Can Walnuts Halt Growth of Breast And Prostate Cancers?

Two recent studies have found the positive impact walnuts have on stopping breast and prostate cancer cell growth.

The first study, conducted by Dr. Paul Davis, of the University of California, also determined in addition to inhibiting prostate cancer development, the mice had lower levels of a protein, IGF (insulin-like growth factor) that is strongly linked to prostate cancer.

Walnuts are rich in omega-3 fatty acid rich walnuts, antioxidants, and other plant chemicals have the ability to suppress gene activity within the prostate cancer cells.

Walnuts are already known to be good for the heart and brain.

The genetically programmed to get prostate cancer mice were fed for 4.5 months (18 weeks) either a diet equivalent to a human consuming 2.4 ounces of walnuts per day, or one with an equal amount of fat from other sources.

“This study shows that when mice with prostate tumors consume an amount of walnuts that could easily be eaten by a man, tumor growth is controlled,” Davis said in a statement. “This leaves me very hopeful that it could be beneficial in patients.”

Another study reported in 2009 similarly found that walnut consumption may also provide the essential omega-3 fatty acids, antioxidants and plant sterols.

According to Elaine Hardman, Ph.D., associate professor of medicine at Marshall University School of Medicine, who conducted a study with laboratory animals rather than humans. She believes people should heed the recommendation to eat more walnuts. Dr. Hardman’s research found walnut consumption may provide the body with essential omega-3 fatty acids, antioxidants and phytosterols that reduce the risk of breast cancer. Her findings were presented at the American Association for Cancer Research 100th Annual Meeting 2009.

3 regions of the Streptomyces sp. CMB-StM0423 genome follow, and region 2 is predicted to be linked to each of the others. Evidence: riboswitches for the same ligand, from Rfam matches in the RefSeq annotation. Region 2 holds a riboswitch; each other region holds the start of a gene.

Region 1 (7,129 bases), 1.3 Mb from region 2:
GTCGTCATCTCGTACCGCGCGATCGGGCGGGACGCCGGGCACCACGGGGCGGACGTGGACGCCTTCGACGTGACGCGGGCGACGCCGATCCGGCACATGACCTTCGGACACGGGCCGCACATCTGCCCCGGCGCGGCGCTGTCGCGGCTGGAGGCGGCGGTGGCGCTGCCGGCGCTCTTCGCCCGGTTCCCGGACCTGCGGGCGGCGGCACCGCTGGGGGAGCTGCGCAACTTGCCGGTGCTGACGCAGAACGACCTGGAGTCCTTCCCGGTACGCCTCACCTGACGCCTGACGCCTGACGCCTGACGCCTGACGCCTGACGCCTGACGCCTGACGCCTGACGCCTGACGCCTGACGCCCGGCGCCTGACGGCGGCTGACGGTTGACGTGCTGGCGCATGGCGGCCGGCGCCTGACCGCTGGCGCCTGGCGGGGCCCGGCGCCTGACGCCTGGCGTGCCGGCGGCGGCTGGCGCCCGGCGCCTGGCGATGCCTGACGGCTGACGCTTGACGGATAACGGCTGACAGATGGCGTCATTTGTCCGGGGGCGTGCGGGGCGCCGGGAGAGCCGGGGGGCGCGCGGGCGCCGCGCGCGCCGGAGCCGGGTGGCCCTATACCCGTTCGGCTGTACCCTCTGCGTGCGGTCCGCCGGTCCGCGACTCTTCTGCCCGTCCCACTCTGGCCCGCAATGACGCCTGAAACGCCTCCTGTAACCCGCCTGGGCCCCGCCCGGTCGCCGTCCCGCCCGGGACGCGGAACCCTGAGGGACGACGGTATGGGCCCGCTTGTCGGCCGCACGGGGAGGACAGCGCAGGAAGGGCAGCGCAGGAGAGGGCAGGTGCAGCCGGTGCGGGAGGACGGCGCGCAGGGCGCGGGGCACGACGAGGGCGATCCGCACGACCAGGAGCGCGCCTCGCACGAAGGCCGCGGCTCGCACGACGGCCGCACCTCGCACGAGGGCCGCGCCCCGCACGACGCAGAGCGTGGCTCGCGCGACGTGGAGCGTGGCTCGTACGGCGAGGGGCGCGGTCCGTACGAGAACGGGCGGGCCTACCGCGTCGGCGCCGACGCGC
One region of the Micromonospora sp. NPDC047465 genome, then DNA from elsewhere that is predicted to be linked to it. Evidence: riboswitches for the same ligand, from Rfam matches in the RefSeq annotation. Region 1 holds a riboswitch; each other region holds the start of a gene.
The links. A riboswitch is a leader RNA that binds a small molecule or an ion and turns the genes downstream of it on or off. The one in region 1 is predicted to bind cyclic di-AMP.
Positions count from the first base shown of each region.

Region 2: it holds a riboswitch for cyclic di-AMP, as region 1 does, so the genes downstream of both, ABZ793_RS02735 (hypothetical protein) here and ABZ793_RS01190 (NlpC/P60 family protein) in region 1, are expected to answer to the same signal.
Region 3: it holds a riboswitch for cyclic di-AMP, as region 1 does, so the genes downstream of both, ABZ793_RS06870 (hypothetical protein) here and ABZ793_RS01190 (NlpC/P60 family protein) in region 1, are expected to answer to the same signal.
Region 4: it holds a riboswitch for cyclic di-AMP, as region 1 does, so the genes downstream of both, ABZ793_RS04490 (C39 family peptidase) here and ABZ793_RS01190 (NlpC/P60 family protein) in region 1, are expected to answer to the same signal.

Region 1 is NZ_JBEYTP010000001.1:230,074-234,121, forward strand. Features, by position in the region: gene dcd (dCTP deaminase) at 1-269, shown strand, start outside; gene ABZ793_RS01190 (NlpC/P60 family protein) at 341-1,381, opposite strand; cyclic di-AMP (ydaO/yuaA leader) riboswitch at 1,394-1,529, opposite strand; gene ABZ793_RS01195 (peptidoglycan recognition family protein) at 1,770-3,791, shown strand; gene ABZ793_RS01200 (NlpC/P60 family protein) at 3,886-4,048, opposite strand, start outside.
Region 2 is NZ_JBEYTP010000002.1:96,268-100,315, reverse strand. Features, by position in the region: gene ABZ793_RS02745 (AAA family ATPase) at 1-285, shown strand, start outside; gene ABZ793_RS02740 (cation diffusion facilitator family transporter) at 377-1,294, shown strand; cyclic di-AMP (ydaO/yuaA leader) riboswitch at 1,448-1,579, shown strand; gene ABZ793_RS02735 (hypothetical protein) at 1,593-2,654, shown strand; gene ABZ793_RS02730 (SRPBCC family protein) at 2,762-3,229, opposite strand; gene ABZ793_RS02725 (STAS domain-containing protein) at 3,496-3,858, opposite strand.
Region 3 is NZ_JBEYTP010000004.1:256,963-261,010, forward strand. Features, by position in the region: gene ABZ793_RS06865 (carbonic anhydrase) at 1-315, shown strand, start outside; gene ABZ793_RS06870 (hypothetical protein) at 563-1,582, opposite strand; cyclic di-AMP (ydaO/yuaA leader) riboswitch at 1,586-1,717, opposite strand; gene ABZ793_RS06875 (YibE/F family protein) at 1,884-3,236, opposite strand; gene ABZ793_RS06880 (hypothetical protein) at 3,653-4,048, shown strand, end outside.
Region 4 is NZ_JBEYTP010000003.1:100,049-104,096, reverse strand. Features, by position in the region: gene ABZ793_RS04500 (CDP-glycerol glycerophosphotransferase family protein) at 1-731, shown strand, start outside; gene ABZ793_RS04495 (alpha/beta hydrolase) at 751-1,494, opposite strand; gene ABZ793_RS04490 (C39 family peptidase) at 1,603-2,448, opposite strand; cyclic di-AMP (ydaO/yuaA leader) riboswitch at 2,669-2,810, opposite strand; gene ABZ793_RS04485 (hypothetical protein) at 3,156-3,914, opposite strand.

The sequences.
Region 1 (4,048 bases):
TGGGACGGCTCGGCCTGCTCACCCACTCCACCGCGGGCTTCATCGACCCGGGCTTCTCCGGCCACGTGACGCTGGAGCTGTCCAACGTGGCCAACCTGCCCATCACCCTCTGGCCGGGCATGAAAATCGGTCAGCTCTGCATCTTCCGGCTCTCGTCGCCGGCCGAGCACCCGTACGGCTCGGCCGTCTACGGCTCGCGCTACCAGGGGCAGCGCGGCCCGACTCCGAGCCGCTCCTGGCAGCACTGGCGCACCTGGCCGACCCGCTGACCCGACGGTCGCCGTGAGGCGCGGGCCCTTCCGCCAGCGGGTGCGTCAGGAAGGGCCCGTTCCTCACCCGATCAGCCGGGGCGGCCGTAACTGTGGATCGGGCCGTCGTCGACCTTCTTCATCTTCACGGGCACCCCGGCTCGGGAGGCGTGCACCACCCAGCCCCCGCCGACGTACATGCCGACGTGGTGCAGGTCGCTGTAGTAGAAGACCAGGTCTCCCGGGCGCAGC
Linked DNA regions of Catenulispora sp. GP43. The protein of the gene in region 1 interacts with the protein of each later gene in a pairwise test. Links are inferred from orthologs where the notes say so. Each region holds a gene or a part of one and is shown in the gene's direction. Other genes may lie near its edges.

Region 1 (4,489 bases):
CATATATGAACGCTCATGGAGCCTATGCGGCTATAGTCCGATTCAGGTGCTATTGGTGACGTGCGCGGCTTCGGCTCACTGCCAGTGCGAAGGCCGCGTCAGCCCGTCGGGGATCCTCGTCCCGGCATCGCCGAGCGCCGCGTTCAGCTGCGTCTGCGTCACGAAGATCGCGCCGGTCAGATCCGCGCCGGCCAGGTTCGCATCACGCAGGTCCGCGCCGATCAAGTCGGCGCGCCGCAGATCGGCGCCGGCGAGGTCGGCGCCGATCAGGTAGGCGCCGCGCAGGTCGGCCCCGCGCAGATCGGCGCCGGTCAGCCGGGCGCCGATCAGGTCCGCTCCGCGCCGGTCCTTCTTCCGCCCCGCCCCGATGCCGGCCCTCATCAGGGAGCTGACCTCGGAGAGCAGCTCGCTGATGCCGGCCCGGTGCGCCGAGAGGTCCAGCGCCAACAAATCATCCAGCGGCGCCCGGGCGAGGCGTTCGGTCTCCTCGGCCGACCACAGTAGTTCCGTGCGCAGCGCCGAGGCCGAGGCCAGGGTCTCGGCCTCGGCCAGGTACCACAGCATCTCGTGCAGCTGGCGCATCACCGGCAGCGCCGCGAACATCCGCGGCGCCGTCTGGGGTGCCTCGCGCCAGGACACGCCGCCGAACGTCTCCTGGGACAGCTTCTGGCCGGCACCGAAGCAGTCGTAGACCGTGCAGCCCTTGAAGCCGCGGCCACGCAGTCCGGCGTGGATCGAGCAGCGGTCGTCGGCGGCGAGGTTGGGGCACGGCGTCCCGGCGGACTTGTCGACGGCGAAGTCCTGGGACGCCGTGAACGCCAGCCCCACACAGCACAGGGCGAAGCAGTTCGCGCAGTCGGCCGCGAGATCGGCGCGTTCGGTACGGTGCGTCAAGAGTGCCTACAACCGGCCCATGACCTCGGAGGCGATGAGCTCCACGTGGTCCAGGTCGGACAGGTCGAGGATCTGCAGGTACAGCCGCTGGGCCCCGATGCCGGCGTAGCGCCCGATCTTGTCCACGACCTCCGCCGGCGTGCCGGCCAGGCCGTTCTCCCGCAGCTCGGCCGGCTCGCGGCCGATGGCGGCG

“Walnuts are better than cookies, french fries or potato chips when you need a snack,” said Hardman. “We know that a healthy diet overall prevents all manner of chronic diseases.”

Hardman and fellow researchers evaluated mice fed a diet equal to daily consumption of 2 ounces of walnut . Another group of mice were fed a different diet.

The mice that consumed walnuts had significantly decreased breast tumor incidence, the number of glands with a tumor and tumor size.

“These laboratory mice typically have 100 percent tumor incidence at five months; walnut consumption delayed those tumors by at least three weeks,” said Hardman.

Molecular analysis showed that increased consumption of omega-3 fatty acids contributed to the decline in tumor incidence, but other parts of the walnut contributed as well.

“With dietary interventions you see multiple mechanisms when working with the whole food,” said Hardman. “It is clear that walnuts contribute to a healthy diet that can reduce breast cancer.

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